PRIVATISATION RISKS LEAVING PEOPLE BEHIND

PRIVATISATION RISKS LEAVING PEOPLE BEHIND

Privatisation Risks Leaving People Behind

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Rodríguez de Francisco, Jean Carlo / Mirja Schoderer
The Current Column (2019)

German Development Institute / Deutsches Institut für Entwicklungspolitik (DIE), (The Current Column of 18 March 2019)

Bonn, 18 March 2019. World water day 2019 focuses on the roughly 2.1 billion people in the world still lacking access to safe water. With 80% of countries in the global south having insufficient public financing to meet national water, sanitation and hygiene (WASH) targets and declining Official Development Assistance (ODA) for WASH, there is a big financial gap to meet Sustainable Development Goal (SDG) 6: Ensure availability and sustainable management of water and sanitation for all. While governments and ODA will continue to play a key financing role, there is greater interest in mobilising private sector financing to help close the gap. Nevertheless, governments and donor countries need to make sure that SDG implementation does not lend itself for privatisation of community water supply systems.

In many countries of the global South, communities have self-organised to satisfy their water provision and sanitation needs, because state involvement has often been absent. In Latin America and the Caribbean region alone, there are almost 80.000 community water supply and sanitation organisations providing water to more than 70.000.000 users. These organisations often organise their supply systems on the basis of solidarity and reciprocal relationships. Rather than a romanticised notion, this is the actual condition that endows communities with the social power to protect, derive, treat and distribute water within a specific geographical space and socio-hydrological setting, and to sustain these systems over time.

In addition, community water supply organisations conceive water as a social good with traditional, ancestral, and spiritual dimensions that guide its management and provision. Water fees, which finance the upkeep, are defined communally with the objective of dignifying community members’ lives rather than maximising profits. In some cases, water is provided for free to elders or people who are going through economic difficulties. Sometimes, water ‘fees’ are not paid in cash but through in-kind contributions, such as maintenance work on the system (e.g. isolation of water springs, upkeep of treatment units and pipelines, administrative work) or community work (e.g. road maintenance, festivities organisation). By building relationships of mutual trust and support, water supply systems strengthen social networks, transforming water from a commodity into a form of social ‘glue’.

The Millennium Development Goals, as well as the commitments to water as a universal right and to SDG 6, have motivated a series of legal reforms that can influence community water supply systems in unexpected and unintended ways. In Colombia, for example, the quest for access to water and the search for synergies with the private sector have awakened concerns over the privatisation of community water supply systems. It is argued that creating incentive structures for private water supply companies will lead to investments in infrastructure expansion, improvements to water quality, affordable water fees and water for all. For community water supply systems, this implies a pressure to fit the private sector mould by developing a business model for water management. Such remoulding comes with the enforcement of business-like performance standards and the threat that if these standards are not met, management can be transferred to private companies which are in charge of nearby water supply systems, as a way to leverage economies of scales for water supply investment. Under this management model, communities and their members are demoted from being managers of the systems that they constructed to being clients of private water companies, a position that leaves them vulnerable to market rules and fluctuating prices.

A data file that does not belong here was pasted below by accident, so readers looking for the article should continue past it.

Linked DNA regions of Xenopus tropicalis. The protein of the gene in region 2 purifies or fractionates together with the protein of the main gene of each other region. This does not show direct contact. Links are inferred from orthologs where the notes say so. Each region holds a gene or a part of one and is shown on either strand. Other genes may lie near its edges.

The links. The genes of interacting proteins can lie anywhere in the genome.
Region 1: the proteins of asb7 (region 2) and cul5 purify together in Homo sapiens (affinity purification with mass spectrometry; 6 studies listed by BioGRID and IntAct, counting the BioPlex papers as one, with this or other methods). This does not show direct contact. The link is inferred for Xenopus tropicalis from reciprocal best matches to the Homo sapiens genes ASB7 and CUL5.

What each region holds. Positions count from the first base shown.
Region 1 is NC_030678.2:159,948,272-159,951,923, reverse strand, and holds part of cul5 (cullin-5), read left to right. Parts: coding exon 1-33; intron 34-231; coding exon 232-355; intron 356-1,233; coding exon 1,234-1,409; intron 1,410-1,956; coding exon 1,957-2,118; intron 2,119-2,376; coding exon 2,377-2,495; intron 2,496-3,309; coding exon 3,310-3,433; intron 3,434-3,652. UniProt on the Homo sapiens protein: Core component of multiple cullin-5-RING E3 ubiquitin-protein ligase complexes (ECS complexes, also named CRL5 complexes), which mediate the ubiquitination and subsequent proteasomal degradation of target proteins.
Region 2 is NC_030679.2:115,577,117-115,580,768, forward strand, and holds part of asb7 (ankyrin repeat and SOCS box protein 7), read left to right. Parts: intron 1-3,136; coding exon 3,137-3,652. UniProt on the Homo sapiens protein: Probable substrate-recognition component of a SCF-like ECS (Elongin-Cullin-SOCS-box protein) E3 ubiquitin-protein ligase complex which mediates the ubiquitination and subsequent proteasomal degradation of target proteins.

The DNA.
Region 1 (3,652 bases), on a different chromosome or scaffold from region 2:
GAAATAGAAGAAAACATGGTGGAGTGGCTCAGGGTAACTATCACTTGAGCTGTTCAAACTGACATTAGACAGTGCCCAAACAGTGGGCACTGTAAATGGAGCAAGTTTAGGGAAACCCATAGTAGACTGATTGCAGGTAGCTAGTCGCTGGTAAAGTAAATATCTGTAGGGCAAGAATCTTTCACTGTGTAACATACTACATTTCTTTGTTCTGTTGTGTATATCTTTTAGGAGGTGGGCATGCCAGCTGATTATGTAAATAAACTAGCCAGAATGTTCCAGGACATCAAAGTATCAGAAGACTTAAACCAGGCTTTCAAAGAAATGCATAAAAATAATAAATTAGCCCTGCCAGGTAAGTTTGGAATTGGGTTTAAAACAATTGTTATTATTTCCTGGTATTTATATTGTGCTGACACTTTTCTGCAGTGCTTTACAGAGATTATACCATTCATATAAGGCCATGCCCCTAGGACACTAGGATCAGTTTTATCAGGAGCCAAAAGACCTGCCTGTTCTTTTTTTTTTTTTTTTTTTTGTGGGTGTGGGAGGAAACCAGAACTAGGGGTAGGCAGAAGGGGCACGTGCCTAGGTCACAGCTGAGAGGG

Notwithstanding the many benefits of a universal goal for WASH, the Colombia example highlights the importance of context-sensitivity. Decision-makers need to be aware of possible trade-offs and to recognise the importance of communities as managers of natural resources and water in particular. In order to achieve SDG 6 and to ensure the delivery of water for all, ODA spending needs to continue at levels that relieve pressure on public funds for water infrastructure. At the same time, it is important to legally recognise and support community water supply and sanitation organisations and to foster public-community partnerships that support communities in improving services. This would allow for a synergistic effect where the public sector, private companies and community organisations all contribute jointly to improve and ensure availability and sustainable management of water and sanitation for all.

About the authors

Rodríguez de Francisco

Schoderer, Mirja

Environmental Researcher

Schoderer

Further experts

Dombrowsky, Ines

Economist

Mehl, Regine

Political Scientist

Volz, Ulrich

Economist

Hulse, Merran

Politikwissenschaftlerin

Nowack, Daniel

Political Scientist

Olekseyuk, Zoryana

Economist

Vogel, Johanna

International Cultural Economist

Wehrmann, Dorothea

Sociologist

Reiners, Wulf

Political Scientist

Gonsior, Victoria

Economist

Weinreich, Jan

Politikwissenschaft

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